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Copyright 3 (Infringement) Notes

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Restricted acts are those which only the owner of copyright is allowed to perform.

Section 16: owner of copyright has exclusive right to: 1) Copy the work 2) Issue copies of work to public 3) Perform or show the work in public 4) Communicate work to public 5) Make an adaptation of work, or do any of (i)-(iv) in relation to an adaptation

C does not necessarily have a positive right to do any of these
? i.e. as it is possible he may infringe someone else's copyright when doing so (e.g. joint author)
? Robin Ray [2001]

Section 16(2): however C may prevent others from either: i) Carrying out any of the acts; ii) Or authorising others to carry out any of the acts


1. For direct infringement: 1) D must carry out (or authorise someone to carry out) a restricted act directly or indirectly 2) in relation to substantial part of the work; 3) must be some causal connection 1) Directly or Indirectly



A restricted act may be done directly or indirectly. "Indirect": can be infringement even if author did not know of existence of original work
? e.g. where D was following instructions given to him designed to reproduce substantial features of the original
? Solar Thomson Engineering v Barton [1977]

2) Substantial Part

2. Section 16(3): D infringes copyright if he copies at least a substantial part of C's work.

To be substantial, part copied must contain "elements that are the expression of the intellectual creation of the author of a work"
? i.e. parts of a work are treated same as the whole
? Infopaq Internationl [2009] (ECJ)


Test for substantiality has been "restated, but for present purposes not significantly altered" by Infopaq.
? i.e. question is whether what is taken demonstrates stamp of individuality reflective of author's creation
? NLA v Meltwater [2010] (UK)

1. E.g. 11-word sample of text may constitute 'substantial part' depending on circumstances

1. NLA v Meltwater [2010]
Quality v Quantity




Whether D has copied substantial part based on quality not quantity of what he has taken
? Designers Guild v Russell Williams [2001]
Part is substantial if it represents a sufficient amount of original author's skill and labour.
? Newspaper Licensing Authority v Marks and Spencer [2003]
Relevant factor is importance of copied material to original work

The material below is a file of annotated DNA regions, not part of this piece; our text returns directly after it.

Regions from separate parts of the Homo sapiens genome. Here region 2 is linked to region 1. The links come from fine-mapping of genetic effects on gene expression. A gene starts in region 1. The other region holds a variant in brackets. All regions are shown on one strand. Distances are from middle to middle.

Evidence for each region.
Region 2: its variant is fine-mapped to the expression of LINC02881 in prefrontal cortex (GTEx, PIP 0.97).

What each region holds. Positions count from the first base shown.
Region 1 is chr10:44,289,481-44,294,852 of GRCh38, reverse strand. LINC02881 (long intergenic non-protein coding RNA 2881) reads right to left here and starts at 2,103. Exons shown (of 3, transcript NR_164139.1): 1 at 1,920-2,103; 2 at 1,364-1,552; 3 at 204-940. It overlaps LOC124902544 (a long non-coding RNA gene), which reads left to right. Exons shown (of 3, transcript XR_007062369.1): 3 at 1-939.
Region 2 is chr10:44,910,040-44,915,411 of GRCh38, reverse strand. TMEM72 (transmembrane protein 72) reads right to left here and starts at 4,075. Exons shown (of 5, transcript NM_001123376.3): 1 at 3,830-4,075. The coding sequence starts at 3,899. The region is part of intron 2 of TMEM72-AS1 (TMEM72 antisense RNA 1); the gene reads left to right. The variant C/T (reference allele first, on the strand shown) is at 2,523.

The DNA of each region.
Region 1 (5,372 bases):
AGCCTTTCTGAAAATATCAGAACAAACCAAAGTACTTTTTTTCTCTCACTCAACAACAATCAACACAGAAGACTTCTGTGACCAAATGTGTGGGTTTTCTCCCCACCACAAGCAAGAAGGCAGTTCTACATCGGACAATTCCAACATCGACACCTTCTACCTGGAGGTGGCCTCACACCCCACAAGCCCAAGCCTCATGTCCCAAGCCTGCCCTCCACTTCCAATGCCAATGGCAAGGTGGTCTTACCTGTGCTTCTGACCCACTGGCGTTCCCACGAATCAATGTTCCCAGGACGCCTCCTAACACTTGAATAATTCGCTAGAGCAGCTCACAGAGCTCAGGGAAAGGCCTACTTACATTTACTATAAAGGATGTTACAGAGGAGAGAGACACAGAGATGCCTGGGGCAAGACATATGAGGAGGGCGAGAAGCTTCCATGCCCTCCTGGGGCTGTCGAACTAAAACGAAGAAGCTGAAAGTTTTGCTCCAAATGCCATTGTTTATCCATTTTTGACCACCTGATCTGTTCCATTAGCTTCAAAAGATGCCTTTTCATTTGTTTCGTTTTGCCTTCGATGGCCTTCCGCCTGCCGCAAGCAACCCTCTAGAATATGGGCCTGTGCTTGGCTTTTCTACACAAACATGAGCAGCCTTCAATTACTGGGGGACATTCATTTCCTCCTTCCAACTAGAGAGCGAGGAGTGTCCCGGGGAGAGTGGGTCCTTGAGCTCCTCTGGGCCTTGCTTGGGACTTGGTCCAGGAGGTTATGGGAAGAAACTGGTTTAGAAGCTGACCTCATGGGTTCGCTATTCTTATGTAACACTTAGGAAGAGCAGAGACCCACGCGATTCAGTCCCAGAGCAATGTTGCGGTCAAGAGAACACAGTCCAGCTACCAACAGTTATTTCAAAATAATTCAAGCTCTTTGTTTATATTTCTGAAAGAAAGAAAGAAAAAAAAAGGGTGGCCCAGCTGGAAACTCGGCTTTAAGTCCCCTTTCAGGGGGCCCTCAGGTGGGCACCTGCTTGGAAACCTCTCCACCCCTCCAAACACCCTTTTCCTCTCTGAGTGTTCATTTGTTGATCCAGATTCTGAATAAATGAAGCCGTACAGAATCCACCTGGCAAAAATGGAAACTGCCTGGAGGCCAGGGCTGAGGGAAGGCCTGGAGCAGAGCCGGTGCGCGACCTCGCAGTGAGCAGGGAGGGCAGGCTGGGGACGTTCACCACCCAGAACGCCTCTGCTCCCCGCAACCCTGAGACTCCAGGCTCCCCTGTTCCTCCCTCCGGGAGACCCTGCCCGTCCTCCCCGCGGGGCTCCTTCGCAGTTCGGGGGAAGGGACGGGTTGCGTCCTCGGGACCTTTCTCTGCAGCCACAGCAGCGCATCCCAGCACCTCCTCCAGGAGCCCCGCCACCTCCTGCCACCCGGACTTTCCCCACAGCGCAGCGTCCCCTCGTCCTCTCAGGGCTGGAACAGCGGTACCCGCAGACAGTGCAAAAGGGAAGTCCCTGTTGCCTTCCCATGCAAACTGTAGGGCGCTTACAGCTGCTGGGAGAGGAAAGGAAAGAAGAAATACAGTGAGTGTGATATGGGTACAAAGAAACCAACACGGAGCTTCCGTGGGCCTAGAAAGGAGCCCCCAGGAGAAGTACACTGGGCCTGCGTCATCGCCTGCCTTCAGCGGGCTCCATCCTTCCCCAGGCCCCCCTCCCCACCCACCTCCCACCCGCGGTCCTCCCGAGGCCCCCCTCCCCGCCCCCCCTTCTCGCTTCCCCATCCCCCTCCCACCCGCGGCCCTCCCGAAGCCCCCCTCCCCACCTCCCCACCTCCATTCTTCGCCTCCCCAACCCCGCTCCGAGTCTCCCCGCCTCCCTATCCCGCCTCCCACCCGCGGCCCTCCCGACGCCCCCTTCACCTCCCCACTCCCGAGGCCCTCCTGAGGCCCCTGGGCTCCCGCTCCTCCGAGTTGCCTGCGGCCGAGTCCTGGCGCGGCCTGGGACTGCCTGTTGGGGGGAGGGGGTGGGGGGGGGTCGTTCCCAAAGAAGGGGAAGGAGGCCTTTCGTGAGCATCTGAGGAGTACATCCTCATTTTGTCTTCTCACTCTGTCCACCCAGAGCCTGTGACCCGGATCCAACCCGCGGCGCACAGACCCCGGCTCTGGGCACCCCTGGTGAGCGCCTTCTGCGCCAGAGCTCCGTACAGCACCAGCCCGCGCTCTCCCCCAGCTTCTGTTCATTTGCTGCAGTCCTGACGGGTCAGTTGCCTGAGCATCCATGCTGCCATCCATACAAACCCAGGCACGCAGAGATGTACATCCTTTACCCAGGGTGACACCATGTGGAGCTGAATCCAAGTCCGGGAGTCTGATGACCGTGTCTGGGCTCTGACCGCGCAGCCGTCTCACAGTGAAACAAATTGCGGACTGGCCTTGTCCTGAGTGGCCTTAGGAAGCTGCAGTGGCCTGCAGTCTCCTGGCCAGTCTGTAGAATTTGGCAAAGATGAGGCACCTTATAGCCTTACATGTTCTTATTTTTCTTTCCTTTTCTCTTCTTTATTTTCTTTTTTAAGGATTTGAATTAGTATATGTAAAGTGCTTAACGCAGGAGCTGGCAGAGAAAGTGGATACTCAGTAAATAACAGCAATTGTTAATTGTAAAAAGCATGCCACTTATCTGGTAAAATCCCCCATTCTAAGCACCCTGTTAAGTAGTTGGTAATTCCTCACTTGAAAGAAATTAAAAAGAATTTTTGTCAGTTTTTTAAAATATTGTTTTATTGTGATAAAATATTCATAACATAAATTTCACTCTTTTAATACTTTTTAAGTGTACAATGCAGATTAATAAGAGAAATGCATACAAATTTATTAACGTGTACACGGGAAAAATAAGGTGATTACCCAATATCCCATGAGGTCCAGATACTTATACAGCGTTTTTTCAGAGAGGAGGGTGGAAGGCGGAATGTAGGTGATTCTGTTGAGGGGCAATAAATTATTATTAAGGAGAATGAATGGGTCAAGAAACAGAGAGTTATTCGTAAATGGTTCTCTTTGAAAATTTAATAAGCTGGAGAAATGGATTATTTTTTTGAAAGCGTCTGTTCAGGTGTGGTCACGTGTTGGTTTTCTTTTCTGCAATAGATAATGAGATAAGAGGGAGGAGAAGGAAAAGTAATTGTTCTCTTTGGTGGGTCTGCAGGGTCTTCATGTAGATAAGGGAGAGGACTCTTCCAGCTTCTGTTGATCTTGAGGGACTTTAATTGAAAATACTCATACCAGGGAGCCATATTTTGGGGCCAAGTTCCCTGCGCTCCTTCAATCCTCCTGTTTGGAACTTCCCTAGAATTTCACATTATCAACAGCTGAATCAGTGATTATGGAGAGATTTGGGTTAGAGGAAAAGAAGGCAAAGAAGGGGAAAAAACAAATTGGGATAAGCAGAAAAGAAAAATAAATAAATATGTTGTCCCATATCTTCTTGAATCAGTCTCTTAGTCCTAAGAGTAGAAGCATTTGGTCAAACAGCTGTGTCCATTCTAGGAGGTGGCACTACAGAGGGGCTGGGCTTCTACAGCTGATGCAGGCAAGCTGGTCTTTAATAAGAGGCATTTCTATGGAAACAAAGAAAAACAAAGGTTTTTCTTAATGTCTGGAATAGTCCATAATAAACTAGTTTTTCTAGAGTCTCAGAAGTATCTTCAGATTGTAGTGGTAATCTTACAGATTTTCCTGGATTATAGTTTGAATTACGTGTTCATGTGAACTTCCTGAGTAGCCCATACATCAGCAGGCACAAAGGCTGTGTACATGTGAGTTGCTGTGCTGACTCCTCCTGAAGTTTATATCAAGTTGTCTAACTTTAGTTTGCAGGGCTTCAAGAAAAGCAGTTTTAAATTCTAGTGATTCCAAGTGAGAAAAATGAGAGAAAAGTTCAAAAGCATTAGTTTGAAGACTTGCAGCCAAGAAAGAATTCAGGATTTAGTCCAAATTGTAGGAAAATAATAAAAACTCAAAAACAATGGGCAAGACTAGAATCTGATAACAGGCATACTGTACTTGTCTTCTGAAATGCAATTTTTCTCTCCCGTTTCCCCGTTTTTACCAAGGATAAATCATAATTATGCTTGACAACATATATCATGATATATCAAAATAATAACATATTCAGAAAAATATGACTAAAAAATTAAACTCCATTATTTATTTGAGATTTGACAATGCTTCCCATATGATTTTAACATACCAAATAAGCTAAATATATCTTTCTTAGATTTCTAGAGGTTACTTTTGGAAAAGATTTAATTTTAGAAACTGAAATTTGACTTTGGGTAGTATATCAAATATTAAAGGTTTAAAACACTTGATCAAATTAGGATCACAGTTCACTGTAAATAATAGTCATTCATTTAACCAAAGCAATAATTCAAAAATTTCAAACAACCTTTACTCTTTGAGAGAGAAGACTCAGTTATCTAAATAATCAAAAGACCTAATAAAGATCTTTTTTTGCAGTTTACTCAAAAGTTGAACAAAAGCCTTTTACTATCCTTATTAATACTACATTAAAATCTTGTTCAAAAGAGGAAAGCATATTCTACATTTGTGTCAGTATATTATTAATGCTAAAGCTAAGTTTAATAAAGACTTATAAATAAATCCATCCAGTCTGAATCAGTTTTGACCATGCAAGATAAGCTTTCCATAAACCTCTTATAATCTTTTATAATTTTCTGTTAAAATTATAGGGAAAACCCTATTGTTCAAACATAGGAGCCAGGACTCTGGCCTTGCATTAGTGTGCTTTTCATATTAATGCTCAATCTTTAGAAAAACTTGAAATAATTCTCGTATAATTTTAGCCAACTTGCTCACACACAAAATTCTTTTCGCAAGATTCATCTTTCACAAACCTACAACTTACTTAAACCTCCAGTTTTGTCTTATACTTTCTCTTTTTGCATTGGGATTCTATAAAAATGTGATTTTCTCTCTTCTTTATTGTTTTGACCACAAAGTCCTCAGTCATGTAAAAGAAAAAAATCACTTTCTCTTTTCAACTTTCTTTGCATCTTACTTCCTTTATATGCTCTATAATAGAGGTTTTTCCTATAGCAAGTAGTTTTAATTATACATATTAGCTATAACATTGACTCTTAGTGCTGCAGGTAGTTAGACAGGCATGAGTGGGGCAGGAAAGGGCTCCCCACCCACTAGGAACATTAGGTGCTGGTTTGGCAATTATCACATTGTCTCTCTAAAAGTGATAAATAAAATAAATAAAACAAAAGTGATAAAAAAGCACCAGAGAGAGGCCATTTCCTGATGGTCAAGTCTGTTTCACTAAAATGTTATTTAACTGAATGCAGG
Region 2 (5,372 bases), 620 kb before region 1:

? And NOT its importance to D's copied work
? Designers Guild v Russell Williams [2001]

Nature of Test


Relevant quality which D must appropriate to 'copy a substantial part' depends on purpose of type of copyright protection subsisting in C's work
? E.g. 'literary work', film', 'typographical arrangement'
? NLA v Marks and Spencer [2003]

Thus e.g.: i) typographical arrangement copyright: relevant quality is the overall presentation and layout of edition
- in newspaper, this is a combination of: choice of typeface, number and width of columns, relationship between headlines and text, number of articles per page etc. ii) literary copyright: relevant quality is literary originality of what has been written
- NLA v Marks and Spencer [2003]
Ideas/Expressions Divide




Can be infringement for taking of an idea expressed in C's work where originality of work resides in manner in which ideas are combined/developed.
? even if there is no literal copying by D.
? Designer Guild v Russell Williams [2000]
For this to be case, what D copies must represent substantial part of author's skill and labour.
? Designers Guild v Russell Williams [2000]
? Baigent v Random House Group [2006]
Whether substantial part of artistic work has been taken depends upon cumulative effect of copied features
? i.e. and not whether copying of each feature individually is substantial.
? e.g. if D copies plot of book, is infringement even if D does not reproduce a single sentence from original book
? Designers Guild v Russell Williams [2001] (Lord Hoffmann)

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